Retail Revolution   /   May 6, 2020

‘The department store model is broken’: Sephora & JCPenney friction may hasten shop-in-shops’ demise

JCPenney already faced a tough road in re-opening its stores, as the company was struggling to grow sales even before the coronavirus. Now, it has another headache to contend with.

In court papers filed Friday and Monday, JCPenney filed a temporary restraining order to prevent Sephora from shutting down its boutiques within JCPenney stores. According to JCPenney, Sephora said that it wouldn’t re-open its in-store boutiques unless JCPenney agreed to end its 16-year deal with Sephora early. Sephora, meanwhile was upset that JCPenney decided to furlough full-time Sephora inside JCPenney (SiJCP) employees while stores were forced closed.

Whether Sephora ends up re-opening its in-store boutiques on JCPenney’s timeline or not, there is no question that even before the coronavirus, department stores were losing their luster. It was getting harder for department stores to convinces places like Sephora that it was worth it for them to open boutiques within department stores in order to gain access to valuable new customers. Now, the coronavirus could permanently fracture some of these relationships.

A changing dynamic
When Sephora announced in 2006 that it would start opening boutiques in JCPenney stores, Sephora had just 120 stores in the U.S., while JCPenney had roughly 1,000, so the department store chain was helping Sephora reach customers where it had no physical presence. Since then, JCPenney’s brick-and-mortar footprint has shrunk, and has just under 850 stores in the U.S. Meanwhile, Sephora’s has grown, and it now has more than 490 stores standalone stores across the Americas, excluding the more than 650 shops it has opened within JCPenney locations.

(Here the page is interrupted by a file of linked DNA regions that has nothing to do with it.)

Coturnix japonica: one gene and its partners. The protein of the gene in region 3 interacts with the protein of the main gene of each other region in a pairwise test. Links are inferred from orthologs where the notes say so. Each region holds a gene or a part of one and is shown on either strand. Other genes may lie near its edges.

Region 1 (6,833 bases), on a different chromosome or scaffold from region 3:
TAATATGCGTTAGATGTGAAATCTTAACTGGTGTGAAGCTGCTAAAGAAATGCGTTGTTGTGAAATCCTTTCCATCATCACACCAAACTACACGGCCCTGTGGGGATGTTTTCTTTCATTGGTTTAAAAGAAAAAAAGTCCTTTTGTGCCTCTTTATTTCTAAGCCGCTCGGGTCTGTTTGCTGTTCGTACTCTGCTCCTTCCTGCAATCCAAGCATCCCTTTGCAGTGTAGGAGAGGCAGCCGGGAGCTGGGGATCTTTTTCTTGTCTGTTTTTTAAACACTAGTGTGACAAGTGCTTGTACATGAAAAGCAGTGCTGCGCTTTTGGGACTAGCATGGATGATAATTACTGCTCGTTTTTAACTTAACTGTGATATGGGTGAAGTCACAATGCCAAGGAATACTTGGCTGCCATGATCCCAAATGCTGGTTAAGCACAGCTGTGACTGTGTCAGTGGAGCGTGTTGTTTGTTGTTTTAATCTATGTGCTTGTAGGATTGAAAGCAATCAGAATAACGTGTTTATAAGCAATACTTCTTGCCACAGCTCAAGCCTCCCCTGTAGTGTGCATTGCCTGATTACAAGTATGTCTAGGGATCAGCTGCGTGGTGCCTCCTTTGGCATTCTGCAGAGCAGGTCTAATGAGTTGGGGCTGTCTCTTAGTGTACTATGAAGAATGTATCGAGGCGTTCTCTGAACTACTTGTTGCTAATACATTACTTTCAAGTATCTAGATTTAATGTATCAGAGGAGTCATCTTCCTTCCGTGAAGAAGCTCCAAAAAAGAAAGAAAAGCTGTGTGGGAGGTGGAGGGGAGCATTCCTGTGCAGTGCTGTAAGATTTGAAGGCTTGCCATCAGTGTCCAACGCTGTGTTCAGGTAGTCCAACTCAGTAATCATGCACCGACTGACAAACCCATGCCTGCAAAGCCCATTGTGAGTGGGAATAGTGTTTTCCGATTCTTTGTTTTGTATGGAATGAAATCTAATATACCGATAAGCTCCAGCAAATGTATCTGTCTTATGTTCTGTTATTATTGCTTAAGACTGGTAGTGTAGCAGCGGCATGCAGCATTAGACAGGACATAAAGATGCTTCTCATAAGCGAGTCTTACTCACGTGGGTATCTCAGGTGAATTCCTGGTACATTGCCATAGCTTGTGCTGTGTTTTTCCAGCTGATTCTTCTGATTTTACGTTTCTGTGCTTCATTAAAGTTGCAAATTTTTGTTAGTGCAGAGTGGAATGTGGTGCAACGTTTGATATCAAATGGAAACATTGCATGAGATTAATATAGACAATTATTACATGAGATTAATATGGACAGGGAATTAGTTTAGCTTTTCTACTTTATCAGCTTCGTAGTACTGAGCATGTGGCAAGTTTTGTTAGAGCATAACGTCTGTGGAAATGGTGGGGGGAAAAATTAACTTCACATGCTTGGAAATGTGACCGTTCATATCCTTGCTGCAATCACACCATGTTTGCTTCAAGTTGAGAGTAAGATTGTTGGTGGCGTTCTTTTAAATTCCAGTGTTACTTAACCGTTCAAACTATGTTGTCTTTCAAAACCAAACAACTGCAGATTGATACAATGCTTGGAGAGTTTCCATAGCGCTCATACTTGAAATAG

JCPenney wasn’t alone in having a shop-in-shop arrangement — Macy’s has had a partnership with Luxottica since 2009 to operate Sunglass Hut locations within its department stores. But these types of partnerships have become less popular in recent years as the popularity of department stores has faded. During its last earnings report, its fourth quarter earnings in February, JCPenney reported that comparable sales declined 7% year-over-year.

In an email dated April 26 and included in court filings, Sephora CEO Jean-André Rougeot said to JCPenney CEO Jill Soltau that, “Under any scenario, (JCP bankruptcy or not)we can both see that SiJCP  is at the end of the road. Due to JCP well publicized financial struggles, brand partners will be very leery to continue to work with JCP and new brand launches will dry up for sure.”

What once was a way to highlight new and exciting brands became a vehicle for aging stores to remain relevant. JCPenney doesn’t break out how many sales the Sephora shop-in-shops generate, but Soltau said in an earnings call at the beginning of 2019, that “like our apparel businesses, beauty is very important to us.” But shop-in-shops have also been helpful in a few other regards. Partners like Sephora may have been able to get access to exclusives or influencer partnerships that department stores like JCPenney may not have been able to get access to on their own. For example, Soltau highlighted during the company’s most recent earnings call that JCPenney would be getting access to an exclusive line that Selena Gomez was launching in Sephora.